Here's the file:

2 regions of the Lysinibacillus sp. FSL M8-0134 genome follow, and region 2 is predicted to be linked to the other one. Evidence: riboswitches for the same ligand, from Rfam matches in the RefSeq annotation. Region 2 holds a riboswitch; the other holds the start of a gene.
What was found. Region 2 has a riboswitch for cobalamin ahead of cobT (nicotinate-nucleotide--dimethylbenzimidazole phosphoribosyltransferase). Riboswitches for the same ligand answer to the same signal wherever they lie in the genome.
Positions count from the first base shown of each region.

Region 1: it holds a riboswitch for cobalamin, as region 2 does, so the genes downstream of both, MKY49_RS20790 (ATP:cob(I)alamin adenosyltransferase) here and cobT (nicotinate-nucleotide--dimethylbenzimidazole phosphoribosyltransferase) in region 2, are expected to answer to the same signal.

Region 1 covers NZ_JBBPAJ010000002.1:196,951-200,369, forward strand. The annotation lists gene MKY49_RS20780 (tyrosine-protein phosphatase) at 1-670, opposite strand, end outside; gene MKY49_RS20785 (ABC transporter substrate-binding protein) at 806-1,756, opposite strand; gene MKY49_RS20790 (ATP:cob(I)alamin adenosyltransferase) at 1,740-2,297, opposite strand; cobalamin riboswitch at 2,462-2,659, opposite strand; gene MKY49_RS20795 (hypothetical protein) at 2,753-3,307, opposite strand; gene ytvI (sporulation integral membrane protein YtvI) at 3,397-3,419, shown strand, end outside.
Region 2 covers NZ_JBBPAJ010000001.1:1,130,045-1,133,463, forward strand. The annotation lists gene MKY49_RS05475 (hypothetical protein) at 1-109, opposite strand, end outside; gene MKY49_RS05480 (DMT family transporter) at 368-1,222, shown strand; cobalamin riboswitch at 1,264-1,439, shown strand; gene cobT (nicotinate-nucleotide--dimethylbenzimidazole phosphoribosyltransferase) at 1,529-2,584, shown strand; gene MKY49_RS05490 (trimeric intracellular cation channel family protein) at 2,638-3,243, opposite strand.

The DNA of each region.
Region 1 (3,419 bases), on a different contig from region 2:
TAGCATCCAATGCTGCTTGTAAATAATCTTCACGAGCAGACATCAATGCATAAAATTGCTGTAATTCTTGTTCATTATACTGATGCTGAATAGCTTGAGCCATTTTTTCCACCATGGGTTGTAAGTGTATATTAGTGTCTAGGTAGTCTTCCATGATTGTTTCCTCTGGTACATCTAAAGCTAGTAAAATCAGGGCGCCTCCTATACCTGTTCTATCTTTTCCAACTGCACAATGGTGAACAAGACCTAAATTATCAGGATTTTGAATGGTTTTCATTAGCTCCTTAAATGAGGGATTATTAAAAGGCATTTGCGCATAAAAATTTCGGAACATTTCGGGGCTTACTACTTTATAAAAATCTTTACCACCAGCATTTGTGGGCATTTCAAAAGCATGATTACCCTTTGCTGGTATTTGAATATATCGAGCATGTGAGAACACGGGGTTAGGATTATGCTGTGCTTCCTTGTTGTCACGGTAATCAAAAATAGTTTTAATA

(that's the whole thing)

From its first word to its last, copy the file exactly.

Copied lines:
2 regions of the Lysinibacillus sp. FSL M8-0134 genome follow, and region 2 is predicted to be linked to the other one. Evidence: riboswitches for the same ligand, from Rfam matches in the RefSeq annotation. Region 2 holds a riboswitch; the other holds the start of a gene.
What was found. Region 2 has a riboswitch for cobalamin ahead of cobT (nicotinate-nucleotide--dimethylbenzimidazole phosphoribosyltransferase). Riboswitches for the same ligand answer to the same signal wherever they lie in the genome.
Positions count from the first base shown of each region.

Region 1: it holds a riboswitch for cobalamin, as region 2 does, so the genes downstream of both, MKY49_RS20790 (ATP:cob(I)alamin adenosyltransferase) here and cobT (nicotinate-nucleotide--dimethylbenzimidazole phosphoribosyltransferase) in region 2, are expected to answer to the same signal.

Region 1 covers NZ_JBBPAJ010000002.1:196,951-200,369, forward strand. The annotation lists gene MKY49_RS20780 (tyrosine-protein phosphatase) at 1-670, opposite strand, end outside; gene MKY49_RS20785 (ABC transporter substrate-binding protein) at 806-1,756, opposite strand; gene MKY49_RS20790 (ATP:cob(I)alamin adenosyltransferase) at 1,740-2,297, opposite strand; cobalamin riboswitch at 2,462-2,659, opposite strand; gene MKY49_RS20795 (hypothetical protein) at 2,753-3,307, opposite strand; gene ytvI (sporulation integral membrane protein YtvI) at 3,397-3,419, shown strand, end outside.
Region 2 covers NZ_JBBPAJ010000001.1:1,130,045-1,133,463, forward strand. The annotation lists gene MKY49_RS05475 (hypothetical protein) at 1-109, opposite strand, end outside; gene MKY49_RS05480 (DMT family transporter) at 368-1,222, shown strand; cobalamin riboswitch at 1,264-1,439, shown strand; gene cobT (nicotinate-nucleotide--dimethylbenzimidazole phosphoribosyltransferase) at 1,529-2,584, shown strand; gene MKY49_RS05490 (trimeric intracellular cation channel family protein) at 2,638-3,243, opposite strand.

The DNA of each region.
Region 1 (3,419 bases), on a different contig from region 2:
TAGCATCCAATGCTGCTTGTAAATAATCTTCACGAGCAGACATCAATGCATAAAATTGCTGTAATTCTTGTTCATTATACTGATGCTGAATAGCTTGAGCCATTTTTTCCACCATGGGTTGTAAGTGTATATTAGTGTCTAGGTAGTCTTCCATGATTGTTTCCTCTGGTACATCTAAAGCTAGTAAAATCAGGGCGCCTCCTATACCTGTTCTATCTTTTCCAACTGCACAATGGTGAACAAGACCTAAATTATCAGGATTTTGAATGGTTTTCATTAGCTCCTTAAATGAGGGATTATTAAAAGGCATTTGCGCATAAAAATTTCGGAACATTTCGGGGCTTACTACTTTATAAAAATCTTTACCACCAGCATTTGTGGGCATTTCAAAAGCATGATTACCCTTTGCTGGTATTTGAATATATCGAGCATGTGAGAACACGGGGTTAGGATTATGCTGTGCTTCCTTGTTGTCACGGTAATCAAAAATAGTTTTAATA